DMovies - Your platform for thought-provoking cinema

The World to Come

Period Lesbian drama set in the US and filmed in Transylvania is exuberant in its photography, supported by a simple yet powerful script - now on all major VoD platforms

This is a transatlantic endeavour in many ways. Directed by Norwegian actress-writer-filmmaker Mona Fastvold (this is only her second feature), filmed in Romania, starred by two British actress and premiered at the Venice Biennale, the film movie is in reality entirely set on the other side of the Ocean, in the US. It is based on a short story by American novelist Jim Shepard, who also co-wrote the script with another American novelist, Ron Hansen.

Abigail (Katherine Waterston) lives with her quiet and dispassionate husband Dyer (Casey Affleck) in rural Onondaga (in the state of New York) in the year of 1856. They lost their five-year-old child Nelly to diphtheria a year earlier, and have since struggled to reconnect. Abigail constantly refuses Dyer’s sexual advances and wishes for a new child. She now finds pleasure in writing and educating herself (she wishes to purchase an atlas of the US).

Tall and blonde Tally (Vanessa Kirby) moves in next door with her cruel and demeaning husband Finney (Christopher Abbott). The two women soon bond and a full-on romantic and sexual relationship flourishes, lending an entirely new dimension to their mostly uneventful and miserable lives.

At first, no one suspects the romance. The two husbands could hardly conceive such relationship. Gradually, however, they begin to realise that the affinity between their wives is more than a mere affection. Finney becomes increasingly aggressive and menacing. He reminds his wife that a husband has full sway over his spouse. He constantly sends not-so-subtle signs of his intentions, telling Tally of the numerous men who killed their wives and proudly boasting in front of his neighbours that he once held a dog in the snow until it froze to death, as a punishment for his incessant barking. He leaves little doubt he could do the same to Tally.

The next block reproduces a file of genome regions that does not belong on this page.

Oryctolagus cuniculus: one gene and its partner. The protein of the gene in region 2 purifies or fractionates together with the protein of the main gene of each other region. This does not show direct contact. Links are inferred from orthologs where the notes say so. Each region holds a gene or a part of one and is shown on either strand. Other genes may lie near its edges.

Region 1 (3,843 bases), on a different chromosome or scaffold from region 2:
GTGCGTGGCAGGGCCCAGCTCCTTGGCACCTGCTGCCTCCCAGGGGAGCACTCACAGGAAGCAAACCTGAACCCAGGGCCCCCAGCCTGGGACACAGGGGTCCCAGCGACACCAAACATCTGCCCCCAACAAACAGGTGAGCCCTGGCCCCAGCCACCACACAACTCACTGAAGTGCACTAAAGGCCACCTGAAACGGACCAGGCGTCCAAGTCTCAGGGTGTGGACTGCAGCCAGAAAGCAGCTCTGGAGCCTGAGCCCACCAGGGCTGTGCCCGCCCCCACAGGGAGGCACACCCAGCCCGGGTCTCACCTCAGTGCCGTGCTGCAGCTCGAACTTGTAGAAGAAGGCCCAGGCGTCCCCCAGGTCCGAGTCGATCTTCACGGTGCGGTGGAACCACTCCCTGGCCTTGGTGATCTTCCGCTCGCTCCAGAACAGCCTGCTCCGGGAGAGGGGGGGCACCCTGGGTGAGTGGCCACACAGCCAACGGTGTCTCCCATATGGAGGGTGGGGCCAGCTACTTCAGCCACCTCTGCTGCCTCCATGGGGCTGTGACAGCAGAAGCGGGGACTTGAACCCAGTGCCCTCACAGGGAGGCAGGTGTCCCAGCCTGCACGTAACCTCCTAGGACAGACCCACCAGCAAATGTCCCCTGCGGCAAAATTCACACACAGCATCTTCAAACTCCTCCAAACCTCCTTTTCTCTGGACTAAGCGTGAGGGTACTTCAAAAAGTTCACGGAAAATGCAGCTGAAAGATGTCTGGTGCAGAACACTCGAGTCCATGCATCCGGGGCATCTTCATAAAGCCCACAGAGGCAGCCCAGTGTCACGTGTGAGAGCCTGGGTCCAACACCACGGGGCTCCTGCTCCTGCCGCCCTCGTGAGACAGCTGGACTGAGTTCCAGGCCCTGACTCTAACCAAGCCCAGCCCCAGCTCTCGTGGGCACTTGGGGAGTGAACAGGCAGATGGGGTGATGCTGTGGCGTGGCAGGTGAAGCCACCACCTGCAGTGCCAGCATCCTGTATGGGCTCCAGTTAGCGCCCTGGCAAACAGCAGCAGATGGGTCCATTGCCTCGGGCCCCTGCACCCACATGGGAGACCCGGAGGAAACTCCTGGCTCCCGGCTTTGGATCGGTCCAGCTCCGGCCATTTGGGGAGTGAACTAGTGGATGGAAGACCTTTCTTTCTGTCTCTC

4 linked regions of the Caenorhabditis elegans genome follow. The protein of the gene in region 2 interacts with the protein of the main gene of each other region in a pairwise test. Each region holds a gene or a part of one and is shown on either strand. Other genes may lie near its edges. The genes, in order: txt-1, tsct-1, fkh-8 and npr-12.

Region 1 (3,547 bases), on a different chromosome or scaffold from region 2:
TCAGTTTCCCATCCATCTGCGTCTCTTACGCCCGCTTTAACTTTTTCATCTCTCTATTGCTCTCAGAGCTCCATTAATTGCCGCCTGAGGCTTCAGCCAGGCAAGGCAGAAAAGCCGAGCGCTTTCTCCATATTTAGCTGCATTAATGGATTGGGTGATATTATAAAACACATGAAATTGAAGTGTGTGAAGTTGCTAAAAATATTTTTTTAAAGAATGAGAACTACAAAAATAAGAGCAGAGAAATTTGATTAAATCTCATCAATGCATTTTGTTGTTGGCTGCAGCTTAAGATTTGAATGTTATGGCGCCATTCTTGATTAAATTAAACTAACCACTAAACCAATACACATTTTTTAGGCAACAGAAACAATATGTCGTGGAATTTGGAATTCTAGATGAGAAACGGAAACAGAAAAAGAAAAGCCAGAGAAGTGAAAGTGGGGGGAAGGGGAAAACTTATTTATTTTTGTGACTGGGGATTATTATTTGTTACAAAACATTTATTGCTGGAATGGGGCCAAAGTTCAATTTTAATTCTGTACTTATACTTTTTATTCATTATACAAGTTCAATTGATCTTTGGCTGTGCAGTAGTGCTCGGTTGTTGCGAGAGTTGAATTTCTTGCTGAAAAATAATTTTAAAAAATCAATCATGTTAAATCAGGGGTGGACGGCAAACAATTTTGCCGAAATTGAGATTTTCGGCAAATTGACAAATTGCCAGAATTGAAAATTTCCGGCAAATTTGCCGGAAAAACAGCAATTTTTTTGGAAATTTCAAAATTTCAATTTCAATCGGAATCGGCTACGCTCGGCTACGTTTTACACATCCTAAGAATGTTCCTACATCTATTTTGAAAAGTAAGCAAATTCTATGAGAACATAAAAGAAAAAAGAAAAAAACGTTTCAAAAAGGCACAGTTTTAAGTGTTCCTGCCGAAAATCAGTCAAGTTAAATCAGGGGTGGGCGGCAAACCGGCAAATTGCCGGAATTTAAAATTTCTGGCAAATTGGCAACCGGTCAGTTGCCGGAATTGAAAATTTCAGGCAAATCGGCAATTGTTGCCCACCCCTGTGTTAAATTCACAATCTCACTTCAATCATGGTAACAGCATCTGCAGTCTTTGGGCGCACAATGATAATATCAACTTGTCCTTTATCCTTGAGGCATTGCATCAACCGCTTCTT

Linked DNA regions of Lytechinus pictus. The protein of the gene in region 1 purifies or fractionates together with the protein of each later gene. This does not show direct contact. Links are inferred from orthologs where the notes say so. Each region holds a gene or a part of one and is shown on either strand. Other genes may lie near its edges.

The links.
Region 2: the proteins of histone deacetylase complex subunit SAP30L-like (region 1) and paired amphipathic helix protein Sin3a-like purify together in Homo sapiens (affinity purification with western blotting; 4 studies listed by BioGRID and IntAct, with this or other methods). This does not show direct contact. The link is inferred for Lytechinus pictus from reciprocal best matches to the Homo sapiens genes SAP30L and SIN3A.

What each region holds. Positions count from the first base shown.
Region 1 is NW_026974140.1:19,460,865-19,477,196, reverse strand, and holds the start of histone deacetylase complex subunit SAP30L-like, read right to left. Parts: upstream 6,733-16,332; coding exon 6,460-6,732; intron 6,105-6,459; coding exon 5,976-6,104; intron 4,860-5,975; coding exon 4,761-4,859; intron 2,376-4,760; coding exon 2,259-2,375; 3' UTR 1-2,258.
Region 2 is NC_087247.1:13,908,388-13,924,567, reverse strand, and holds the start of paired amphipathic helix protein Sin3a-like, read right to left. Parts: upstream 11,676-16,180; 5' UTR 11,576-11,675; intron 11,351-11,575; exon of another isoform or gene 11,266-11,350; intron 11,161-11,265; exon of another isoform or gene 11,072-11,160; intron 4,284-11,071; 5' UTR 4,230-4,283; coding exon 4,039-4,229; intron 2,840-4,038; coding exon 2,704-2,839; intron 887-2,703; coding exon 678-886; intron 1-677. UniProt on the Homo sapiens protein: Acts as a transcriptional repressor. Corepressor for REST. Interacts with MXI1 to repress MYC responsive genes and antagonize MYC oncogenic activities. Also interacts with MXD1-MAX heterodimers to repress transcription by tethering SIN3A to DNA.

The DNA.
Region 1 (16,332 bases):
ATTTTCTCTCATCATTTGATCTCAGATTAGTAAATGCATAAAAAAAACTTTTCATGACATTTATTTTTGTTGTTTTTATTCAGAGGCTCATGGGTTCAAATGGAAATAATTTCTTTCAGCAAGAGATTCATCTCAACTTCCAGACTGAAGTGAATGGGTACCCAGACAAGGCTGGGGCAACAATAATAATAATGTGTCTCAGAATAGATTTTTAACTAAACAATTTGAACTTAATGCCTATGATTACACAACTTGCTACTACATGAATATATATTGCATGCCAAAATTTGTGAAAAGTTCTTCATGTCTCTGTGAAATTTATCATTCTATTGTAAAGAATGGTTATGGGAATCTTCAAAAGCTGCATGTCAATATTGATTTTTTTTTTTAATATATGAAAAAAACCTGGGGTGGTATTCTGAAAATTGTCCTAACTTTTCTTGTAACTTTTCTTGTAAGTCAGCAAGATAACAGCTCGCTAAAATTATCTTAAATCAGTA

While the plot sounds trivial and predictable, The World to Come is no ordinary movie. It was filmed in celluloid in just 24 days in two separate stints in order to capture the different seasons of the year. The outcome is splendid: winter is painted with abundant light and snow, and gentle blue hues, while spring and summer use a broader colour palette, often blurry and overexposed. These devices lend the movie a dreamlike sensation, a little bit like a Jan van Goyen painting.

The lines are also complex and delicate. The joint effort of two novelists paid off. It is also worthwhile mentioning that Fastvold herself is a writer, and I would hazard a guess that she engaged thoroughly with the two American males. The language is straightforward yet tasteful and elegant. Waterston’s delivery (she narrates most of the film, diary-style) is unhurried, measured and yet heartfelt. The movie wraps up with a reminder of the power of imagination, in a tribute to both cinema and literature. It is both possible and satisfactory to live inside the house of your dreams, even if it’s are confined to the realms of the mind. Or written in a book. Or printed on celluloid.

The World to Come showed in Competition at the 77th Venice International Film Festival, when this piece was originally written. It’s in cinemas on Friday, July 23rd. On all major VoD platforms on March 3rd (2022).

By Victor Fraga - 06-09-2020

Victor Fraga is a Brazilian born and London-based journalist and filmmaker with more than 20 years of involvement in the cinema industry and beyond. He is an LGBT writer, and describes himself as a di...

DMovies Poll

Are the Oscars dirty enough for DMovies?

View Results

Loading ... Loading ...

Most Read

Forget Friday the 13th, Paranormal Activity and the [Read More...]
Just a few years back, finding a film [Read More...]
A lot of British people would rather forget [Read More...]
Pigs might fly. And so Brexit might happen. [Read More...]
Sexual diversity is at the very heart of [Read More...]
Films quotes are very powerful not just because [Read More...]

Read More

Will The Wolf Man be the dirtiest werewolf movie ever made?


Mariano Garcia - 23-04-2024

A reboot for the 1941 dirty classic is due next year, and it is set to feature Christopher Abbott in the starring role - but will it exceed the original? [Read More...]

Keep the Bugs Out of My Soup!!!

Tyrone Evans Clark

Petra von Kant - 23-04-2024

Conceptual Czech animation originally inspired by a videogame is full of enchantment and playful designs; the project was spearheaded by a multtiskilled artist best known as Tyy Renaissance [Read More...]

Our dirty questions to Hamoody Jaafar


Paul Risker - 23-04-2024

Paul Risker interviews the director of a basketball documentary that transports viewers to the front seat; they talk about serendipities, racial politics in segregated Michigan, cinema as a transformational experience, fatherhood, and much more! [Read More...]

Facebook Comment

Website Comments

Leave a Reply

Your email address will not be published. Required fields are marked *